Limiting alcohol advertising spend could boost industry profits while testing the premise underlying our current approach.
Policy is often based on the assumption alcohol advertising is about battling for a share of a market of fixed size.
Cynics, of which I am one, doubt we are unmoved by the billions being spent on influencing our spending decisions.
Proving or disproving either case is nigh-on impossible, with the real world having too many complicating factors.
Accept the premise
With science offering no obvious way forward, the solution may lie taking the premise to its logical conclusion.
So, let’s say it is true, demand for alcohol is indeed immovable. It would mean nearly all advertising money was being wasted.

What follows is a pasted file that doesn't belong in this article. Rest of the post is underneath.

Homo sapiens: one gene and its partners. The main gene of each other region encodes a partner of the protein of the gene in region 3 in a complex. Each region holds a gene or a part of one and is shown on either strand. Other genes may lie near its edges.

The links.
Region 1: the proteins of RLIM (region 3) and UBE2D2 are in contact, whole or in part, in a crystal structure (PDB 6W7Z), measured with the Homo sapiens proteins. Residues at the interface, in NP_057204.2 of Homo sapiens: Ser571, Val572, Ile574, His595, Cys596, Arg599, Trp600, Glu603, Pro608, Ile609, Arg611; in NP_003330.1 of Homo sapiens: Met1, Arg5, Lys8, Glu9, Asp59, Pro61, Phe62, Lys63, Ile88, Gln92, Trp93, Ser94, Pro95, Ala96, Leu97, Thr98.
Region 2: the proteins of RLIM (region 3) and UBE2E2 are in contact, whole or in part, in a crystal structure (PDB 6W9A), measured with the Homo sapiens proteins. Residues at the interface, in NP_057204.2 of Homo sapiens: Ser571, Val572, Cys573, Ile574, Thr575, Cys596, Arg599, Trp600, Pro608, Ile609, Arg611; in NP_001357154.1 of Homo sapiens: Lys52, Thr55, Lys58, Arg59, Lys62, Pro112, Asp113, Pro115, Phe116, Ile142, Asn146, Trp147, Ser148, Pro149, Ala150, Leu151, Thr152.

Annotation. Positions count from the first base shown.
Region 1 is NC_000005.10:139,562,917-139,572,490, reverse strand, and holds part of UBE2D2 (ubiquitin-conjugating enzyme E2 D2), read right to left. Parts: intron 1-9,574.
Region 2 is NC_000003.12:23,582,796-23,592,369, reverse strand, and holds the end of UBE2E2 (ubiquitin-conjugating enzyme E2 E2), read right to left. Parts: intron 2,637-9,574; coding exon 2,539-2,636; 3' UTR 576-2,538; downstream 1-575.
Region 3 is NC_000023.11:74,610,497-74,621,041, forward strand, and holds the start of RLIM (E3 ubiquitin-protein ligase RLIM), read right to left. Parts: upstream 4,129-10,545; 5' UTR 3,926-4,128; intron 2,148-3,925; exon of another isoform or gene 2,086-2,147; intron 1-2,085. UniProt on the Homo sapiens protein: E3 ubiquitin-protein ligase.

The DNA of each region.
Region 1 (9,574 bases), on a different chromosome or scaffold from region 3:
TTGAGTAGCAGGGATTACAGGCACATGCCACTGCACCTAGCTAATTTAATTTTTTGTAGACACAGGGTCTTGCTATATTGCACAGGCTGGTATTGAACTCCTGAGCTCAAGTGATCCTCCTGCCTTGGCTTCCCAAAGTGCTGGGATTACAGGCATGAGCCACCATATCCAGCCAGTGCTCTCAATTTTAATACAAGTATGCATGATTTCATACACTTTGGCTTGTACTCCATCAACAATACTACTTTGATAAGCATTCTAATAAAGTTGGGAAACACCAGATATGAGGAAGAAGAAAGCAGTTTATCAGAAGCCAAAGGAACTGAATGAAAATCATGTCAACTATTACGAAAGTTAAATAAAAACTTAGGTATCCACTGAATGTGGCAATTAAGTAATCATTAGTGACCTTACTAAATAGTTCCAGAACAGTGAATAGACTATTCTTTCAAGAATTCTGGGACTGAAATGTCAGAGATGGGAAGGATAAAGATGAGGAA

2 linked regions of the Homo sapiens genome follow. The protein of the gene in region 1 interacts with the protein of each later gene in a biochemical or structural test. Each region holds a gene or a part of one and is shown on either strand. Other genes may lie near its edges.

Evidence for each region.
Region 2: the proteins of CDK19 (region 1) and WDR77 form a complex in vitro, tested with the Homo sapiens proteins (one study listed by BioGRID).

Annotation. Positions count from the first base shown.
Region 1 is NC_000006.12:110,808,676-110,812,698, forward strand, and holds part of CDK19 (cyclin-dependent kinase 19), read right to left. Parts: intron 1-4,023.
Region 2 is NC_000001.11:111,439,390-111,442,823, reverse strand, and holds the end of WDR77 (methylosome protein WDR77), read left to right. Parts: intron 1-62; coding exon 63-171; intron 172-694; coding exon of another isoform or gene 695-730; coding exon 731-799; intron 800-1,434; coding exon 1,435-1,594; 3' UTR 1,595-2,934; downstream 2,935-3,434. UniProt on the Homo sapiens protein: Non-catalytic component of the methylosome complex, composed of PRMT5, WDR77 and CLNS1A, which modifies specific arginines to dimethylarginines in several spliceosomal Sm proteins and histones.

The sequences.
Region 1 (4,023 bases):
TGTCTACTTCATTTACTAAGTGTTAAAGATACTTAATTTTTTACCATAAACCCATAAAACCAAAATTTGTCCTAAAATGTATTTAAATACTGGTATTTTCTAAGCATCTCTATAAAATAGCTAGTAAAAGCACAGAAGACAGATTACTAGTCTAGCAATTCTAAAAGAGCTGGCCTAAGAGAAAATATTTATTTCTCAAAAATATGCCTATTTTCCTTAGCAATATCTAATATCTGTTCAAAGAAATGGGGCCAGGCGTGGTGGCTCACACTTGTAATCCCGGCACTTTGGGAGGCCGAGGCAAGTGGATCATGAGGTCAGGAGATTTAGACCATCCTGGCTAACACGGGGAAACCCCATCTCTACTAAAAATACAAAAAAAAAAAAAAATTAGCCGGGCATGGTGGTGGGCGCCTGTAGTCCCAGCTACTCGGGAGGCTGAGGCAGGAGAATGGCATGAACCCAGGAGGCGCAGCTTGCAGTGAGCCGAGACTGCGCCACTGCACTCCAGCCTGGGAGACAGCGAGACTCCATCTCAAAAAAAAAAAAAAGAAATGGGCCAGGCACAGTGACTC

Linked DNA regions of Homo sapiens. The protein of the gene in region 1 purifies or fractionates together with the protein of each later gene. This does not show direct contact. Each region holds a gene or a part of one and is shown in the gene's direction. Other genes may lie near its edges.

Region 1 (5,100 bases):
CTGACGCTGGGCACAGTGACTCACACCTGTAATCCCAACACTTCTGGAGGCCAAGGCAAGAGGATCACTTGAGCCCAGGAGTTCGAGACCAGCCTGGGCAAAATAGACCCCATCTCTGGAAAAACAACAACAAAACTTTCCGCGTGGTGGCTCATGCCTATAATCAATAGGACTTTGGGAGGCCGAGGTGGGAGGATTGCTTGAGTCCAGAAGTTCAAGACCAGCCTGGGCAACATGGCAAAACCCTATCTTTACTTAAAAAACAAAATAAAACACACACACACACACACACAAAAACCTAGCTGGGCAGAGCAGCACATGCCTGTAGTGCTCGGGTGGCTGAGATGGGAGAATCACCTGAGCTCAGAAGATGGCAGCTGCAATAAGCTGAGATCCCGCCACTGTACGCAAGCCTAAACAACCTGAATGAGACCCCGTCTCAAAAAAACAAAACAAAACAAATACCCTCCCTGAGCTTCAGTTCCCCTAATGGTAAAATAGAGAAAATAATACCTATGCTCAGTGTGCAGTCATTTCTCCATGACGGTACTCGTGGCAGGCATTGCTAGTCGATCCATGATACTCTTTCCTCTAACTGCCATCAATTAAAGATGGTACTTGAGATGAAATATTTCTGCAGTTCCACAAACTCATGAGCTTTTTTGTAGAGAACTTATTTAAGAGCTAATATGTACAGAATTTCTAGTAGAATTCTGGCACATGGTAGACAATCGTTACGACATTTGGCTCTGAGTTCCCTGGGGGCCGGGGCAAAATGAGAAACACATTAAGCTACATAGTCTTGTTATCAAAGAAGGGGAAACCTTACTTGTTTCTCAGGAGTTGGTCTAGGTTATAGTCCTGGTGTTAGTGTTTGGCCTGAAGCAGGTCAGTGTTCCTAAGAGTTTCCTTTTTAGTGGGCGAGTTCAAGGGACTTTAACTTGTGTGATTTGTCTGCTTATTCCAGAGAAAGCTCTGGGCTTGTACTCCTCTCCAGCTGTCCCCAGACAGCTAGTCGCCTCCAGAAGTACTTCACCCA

Most cash spent, say, promoting lager A over lager B, would be adding to the sector’s cost base for no extra income.
The route to higher shareholder returns can only lie in conducting this contest at lower cost.
Alcohol suppliers should, then, agree to cut their mostly fruitless marketing costs by agreeing a cap on advertising expenditure.
To maximise shareholder returns this cap would be best set as low as possible, allowing it to be returned as profit.
There is no reason for shareholders to resist such a cap on wastage, unless the notion of having fixed market size is untrue.
A low adspend cap would also satisfy those doubting that it does not help boost overall alcohol consumption.
If the premise of current policy is right, alcohol sector’s profits will rise, if not, alcohol consumption will fall.
Wherever the truth lies, someone would stand to benefit from putting this critical assumption to the test. ■